Iraq is one of the world's most heavily mined countries, with a landmine problem that stems from four decades of conflict. Though some landmines discovered date back to World War II, the majority of the problem is a consequence of more recent war-related incidents. The country faced internal conflict in the 1960s and 1970s and later became involved in the Iraq-Iran war from 1980 to 1988.
Since the fall of Saddam Hussein's government in April 2003, Iraqi officials have not produced a policy on banning anti-personnel mines. After the Coalition invasion, the Iraqi military abandoned large quantities of ammunition. (See related article in this issue.) These abandoned sites were often located in populated areas or near residential neighborhoods. Much of the ammunition is unstable, posing a threat to those nearby. Often, people attempt to dispose of the bombs themselves rather than wait for official clearance teams, putting themselves and others in great danger.
The Landmine Problem
The most contaminated areas are in densely populated regions in the central and southern areas of Iraq. According to the National Mine Action Authority, 21.6 percent of the Iraqi population lives within less than a mile of areas highly contaminated by explosive remnants of war. The majority of landmine contamination is found throughout northern Iraq and along the Iraq-Iran border.
The Landmine Monitor Report estimates one million tons of ammunition, including landmines, are located in unsecured sites throughout the country. At the end of 2004, 105 of these locations had been discovered, each housing more than 100 bunkers of ammunition. Not only do amateurs attempt to dispose of the ammunition, but many of these locations are unguarded and exposed to the elements, making the explosives highly unstable.
Before the start of the current war and during combat, armed forces under Hussein's former regime placed landmines at road junctions, along riverbeds, at water supply points and near oil wells. Thousands of landmines were placed around Kirkuk and Mosul, as well as along front lines between Kurdish- and Iraqi-controlled areas. Troops have also encountered landmines on roads between Erbil and the cities of Kirkuk, Guwer, Mosul and Makhmer.
Mine Action Planning
Several organizations have programs in place to solve the daunting problem of landmines in Iraq. Each organization is faced with a few problems, and planning is hindered by the lack of clear governmental reconstruction and developmental plans, accurate impact information, and a predictable security situation. Regardless, these organizations are steadfast in their efforts to alleviate the problem of landmines in Iraq.
Mines Advisory Group. MAG has been conducting humanitarian mine action in Iraq since 1992. During the most recent conflict, efforts have been focused on the delivery of short-term emergency mine action in Iraqi territory. In the past two years alone, MAG has cleared more than one million mines and unexploded ordnance. This action has freed several million square meters of land1 for use by the local population.
MAG's Iraq staff is composed of 660 national and 13 international staff working in the seven governorates. MAG fields several assets, including 21 mine action teams, 10 community liaison/mine risk education teams, two Armtrac 100 mini-flail machines and operating teams, and two mine detection dog teams. Though events following the 2003 Coalition invasion and fall of Saddam Hussein's regime have impeded some activities, MAG "remains operational and is able to deliver much-needed mine action."2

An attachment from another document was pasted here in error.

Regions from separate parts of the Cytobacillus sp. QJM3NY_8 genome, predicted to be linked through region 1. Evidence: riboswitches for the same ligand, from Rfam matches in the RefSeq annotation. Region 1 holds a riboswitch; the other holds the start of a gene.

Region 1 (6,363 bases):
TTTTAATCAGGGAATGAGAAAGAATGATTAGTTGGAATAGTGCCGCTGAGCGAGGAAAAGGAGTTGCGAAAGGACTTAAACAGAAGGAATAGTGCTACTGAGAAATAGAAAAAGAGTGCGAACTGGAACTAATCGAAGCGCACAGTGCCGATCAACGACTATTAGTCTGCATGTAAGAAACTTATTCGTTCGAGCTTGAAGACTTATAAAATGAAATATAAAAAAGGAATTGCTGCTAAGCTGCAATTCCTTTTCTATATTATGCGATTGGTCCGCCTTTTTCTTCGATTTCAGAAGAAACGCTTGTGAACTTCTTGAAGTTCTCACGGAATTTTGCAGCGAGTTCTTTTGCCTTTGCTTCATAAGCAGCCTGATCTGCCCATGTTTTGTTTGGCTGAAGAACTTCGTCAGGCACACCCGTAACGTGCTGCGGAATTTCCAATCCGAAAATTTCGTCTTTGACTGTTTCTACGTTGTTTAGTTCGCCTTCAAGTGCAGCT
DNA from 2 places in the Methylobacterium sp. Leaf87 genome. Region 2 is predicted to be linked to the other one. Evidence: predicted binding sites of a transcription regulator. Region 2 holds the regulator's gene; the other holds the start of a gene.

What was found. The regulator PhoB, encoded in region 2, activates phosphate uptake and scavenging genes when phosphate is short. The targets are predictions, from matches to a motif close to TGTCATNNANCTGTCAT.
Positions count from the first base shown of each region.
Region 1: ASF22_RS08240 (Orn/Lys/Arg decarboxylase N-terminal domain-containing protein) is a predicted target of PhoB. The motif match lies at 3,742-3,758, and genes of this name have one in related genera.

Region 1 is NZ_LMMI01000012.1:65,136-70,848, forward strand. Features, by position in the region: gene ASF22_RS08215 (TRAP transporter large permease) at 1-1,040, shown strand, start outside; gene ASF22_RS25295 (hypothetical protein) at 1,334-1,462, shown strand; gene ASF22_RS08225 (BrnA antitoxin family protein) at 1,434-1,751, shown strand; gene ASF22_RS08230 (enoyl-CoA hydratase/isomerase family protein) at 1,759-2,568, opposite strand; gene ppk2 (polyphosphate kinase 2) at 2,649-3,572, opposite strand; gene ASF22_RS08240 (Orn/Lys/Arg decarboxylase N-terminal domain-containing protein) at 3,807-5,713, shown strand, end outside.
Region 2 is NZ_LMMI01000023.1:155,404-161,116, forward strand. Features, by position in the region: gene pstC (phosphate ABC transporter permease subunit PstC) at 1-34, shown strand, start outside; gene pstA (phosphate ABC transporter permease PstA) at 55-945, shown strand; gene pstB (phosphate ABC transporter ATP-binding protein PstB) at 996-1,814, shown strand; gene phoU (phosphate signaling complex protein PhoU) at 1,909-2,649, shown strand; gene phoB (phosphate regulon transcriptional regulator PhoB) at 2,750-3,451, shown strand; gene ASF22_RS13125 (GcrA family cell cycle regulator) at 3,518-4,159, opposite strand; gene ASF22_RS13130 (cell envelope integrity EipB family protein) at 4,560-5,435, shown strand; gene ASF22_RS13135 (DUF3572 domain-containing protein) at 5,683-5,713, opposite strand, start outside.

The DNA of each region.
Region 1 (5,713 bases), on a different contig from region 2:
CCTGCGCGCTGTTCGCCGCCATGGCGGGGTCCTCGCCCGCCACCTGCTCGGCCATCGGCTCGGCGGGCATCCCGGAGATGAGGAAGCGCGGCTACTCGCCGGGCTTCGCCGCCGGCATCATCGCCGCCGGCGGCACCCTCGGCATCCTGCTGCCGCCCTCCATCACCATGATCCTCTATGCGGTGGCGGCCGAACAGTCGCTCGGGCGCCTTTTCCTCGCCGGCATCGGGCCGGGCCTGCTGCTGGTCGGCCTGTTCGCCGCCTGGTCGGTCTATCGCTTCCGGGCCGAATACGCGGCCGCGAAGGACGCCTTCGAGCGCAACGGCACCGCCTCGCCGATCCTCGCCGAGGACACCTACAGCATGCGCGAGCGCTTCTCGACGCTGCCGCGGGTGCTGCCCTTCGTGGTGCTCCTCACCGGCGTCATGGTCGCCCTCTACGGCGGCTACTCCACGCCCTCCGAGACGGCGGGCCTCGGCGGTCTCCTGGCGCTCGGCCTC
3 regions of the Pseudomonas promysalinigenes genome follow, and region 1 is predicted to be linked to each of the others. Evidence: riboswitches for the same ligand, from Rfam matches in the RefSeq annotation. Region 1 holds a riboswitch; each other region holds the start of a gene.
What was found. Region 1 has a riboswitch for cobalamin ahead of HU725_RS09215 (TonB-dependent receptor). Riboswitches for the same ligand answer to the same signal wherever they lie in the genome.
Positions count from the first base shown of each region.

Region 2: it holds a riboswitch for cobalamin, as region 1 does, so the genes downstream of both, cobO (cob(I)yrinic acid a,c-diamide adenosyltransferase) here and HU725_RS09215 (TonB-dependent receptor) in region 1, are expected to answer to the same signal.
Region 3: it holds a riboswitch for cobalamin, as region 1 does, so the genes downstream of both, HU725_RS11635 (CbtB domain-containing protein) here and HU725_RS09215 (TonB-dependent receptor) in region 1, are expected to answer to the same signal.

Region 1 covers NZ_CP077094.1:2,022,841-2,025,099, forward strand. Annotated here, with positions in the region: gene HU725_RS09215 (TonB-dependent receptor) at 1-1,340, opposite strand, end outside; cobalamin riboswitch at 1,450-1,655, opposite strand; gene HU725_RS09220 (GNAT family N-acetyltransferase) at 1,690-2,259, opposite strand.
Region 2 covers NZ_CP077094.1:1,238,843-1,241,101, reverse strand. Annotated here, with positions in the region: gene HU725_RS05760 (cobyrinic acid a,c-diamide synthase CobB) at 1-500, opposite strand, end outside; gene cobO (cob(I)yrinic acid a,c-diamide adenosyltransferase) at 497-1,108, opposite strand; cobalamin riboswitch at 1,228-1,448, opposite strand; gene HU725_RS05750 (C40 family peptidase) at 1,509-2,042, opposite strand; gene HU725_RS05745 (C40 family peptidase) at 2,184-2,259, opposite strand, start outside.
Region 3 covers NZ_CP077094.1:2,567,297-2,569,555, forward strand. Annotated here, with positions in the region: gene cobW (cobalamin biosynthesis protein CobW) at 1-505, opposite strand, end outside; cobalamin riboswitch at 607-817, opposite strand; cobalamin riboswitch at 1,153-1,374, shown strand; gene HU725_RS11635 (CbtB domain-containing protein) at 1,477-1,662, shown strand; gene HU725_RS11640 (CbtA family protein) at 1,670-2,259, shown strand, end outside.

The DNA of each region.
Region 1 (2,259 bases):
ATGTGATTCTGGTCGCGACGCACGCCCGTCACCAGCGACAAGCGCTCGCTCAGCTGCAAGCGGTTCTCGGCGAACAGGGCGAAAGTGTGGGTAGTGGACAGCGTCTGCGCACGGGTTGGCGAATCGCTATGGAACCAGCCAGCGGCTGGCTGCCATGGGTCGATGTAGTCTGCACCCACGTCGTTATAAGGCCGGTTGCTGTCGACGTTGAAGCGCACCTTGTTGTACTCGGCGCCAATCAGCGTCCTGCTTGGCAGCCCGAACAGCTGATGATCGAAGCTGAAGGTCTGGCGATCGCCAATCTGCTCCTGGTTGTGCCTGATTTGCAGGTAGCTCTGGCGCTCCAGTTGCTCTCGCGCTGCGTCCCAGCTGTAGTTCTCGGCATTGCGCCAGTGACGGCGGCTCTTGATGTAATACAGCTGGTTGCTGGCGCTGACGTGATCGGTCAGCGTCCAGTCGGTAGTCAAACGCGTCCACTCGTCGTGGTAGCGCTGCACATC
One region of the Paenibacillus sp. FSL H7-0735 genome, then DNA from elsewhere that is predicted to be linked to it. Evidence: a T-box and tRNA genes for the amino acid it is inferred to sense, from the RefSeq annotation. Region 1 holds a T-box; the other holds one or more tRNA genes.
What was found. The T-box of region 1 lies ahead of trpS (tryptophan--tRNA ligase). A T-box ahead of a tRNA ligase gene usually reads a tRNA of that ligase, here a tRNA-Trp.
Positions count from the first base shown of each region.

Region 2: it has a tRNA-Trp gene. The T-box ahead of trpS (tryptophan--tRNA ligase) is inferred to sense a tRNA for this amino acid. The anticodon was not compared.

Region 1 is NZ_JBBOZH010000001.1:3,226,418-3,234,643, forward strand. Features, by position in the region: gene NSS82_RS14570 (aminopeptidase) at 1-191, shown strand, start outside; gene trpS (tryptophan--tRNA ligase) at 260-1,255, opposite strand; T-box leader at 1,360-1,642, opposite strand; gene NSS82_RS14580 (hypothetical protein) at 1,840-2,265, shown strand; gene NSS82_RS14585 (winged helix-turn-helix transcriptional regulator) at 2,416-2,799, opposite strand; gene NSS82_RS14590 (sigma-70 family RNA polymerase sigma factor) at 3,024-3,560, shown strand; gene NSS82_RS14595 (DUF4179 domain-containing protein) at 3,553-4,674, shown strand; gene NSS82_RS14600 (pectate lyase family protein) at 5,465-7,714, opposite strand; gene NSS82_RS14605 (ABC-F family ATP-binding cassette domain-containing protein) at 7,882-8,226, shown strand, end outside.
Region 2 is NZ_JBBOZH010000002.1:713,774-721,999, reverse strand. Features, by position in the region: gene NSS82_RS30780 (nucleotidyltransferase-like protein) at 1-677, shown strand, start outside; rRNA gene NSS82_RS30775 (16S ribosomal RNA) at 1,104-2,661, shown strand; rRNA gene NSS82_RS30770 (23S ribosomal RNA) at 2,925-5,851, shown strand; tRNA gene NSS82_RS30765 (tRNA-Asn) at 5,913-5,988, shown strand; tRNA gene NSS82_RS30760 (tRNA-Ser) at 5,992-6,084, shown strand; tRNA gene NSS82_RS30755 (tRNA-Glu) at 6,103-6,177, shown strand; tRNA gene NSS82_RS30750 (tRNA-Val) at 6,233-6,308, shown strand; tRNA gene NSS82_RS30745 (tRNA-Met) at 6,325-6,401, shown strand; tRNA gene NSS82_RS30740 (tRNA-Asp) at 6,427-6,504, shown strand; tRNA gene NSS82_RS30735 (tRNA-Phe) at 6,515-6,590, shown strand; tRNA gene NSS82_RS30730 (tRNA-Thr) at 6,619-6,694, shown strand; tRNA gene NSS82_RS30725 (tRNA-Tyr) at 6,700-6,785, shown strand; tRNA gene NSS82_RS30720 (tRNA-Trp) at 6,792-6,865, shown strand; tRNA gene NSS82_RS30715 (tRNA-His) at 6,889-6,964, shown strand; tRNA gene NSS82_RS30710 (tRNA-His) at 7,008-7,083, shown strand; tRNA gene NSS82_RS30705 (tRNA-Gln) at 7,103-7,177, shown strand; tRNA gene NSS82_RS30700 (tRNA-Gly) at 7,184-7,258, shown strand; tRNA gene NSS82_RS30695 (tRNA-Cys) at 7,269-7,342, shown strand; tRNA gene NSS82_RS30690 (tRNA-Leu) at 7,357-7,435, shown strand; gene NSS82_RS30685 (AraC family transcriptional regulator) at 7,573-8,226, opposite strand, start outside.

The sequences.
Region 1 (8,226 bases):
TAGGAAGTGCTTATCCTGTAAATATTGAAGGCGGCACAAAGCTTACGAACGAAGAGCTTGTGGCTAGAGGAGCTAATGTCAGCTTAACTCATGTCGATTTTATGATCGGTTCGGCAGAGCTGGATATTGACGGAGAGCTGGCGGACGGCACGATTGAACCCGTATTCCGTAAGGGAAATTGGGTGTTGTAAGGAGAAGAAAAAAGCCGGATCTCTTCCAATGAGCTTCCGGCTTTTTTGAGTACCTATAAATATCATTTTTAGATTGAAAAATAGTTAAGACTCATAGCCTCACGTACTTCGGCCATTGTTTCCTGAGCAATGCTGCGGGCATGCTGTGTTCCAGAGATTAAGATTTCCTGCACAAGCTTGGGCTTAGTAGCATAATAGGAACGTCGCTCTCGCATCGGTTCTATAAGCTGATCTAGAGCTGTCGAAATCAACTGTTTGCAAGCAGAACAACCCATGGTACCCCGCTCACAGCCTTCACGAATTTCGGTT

NMAA. The National Mine Action Authority is responsible for strategic planning and budgeting, project coordination, donor relations, setting national mine action standards and maintaining the national mine action database. In 2003, the U.S. Department of State made numerous efforts to aid demining efforts in Iraq, including establishing the NMAA. Working with the NMAA, DOS went on to help establish Regional Mine Action Centers in Erbil and Basra. The NMAA is also planning to develop an RMAC in central Iraq.
The NMAA works closely with other organizations, including the U.N. Development Programme, to develop and coordinate a mine action support strategy in Iraq. Through collaboration, the NMAA expects to reduce 50 percent of the impact from explosive remnants of war in five years if operations are not affected by a lack of security or funding. Its current strategy aims at developing "a sustainable national mine action program to address the needs of Iraqi communities and vulnerable groups affected by landmines and explosive remnants of war."3
Solving the Landmine Problem
Without the information a Landmine Impact Survey can provide, it is hard to determine a timeline for when Iraq will be mine-safe. One thing for sure, however, is that organizations like MAG and the NMAA are making progress in alleviating the problem. The continual progress of these organizations will only lead to an improvement in the landmine situation in Iraq.
- 1 million square meters is approximately equal to 0.386 square mile.
- "Iraq Programme." Mines Advisory Group. http://www.mag.org.uk/magtest/magwproj/projirq.htm. Accessed Aug. 23, 2005.
- "Iraq Profile." United Nations Mine Action Service. Updated March 5, 2005. http://www.mineaction.org/country.asp?c=95. Accessed Aug. 23, 2005.
- Carstairs, Tim. "Humanitarian Mine Action in Northern Iraq." Journal of Mine Action. April 12, 2004. http://maic.jmu.edu/journal/5.3/focus/Tim_Crastairs/tim_Crastairs.htm. Accessed Aug. 29, 2005.
- "Landmine Situation in Iraq." Mine Action Information Center. Updated March 3, 2003. http://maic.jmu.edu/spotlight/2003_4/2003_4.htm. Accessed Aug. 8, 2005.
- "Iraq." Landmine Monitor Report 2004. http://www.icbl.org/lm/2004/iraq. Accessed Aug. 23, 2005.
Mine Action Information Center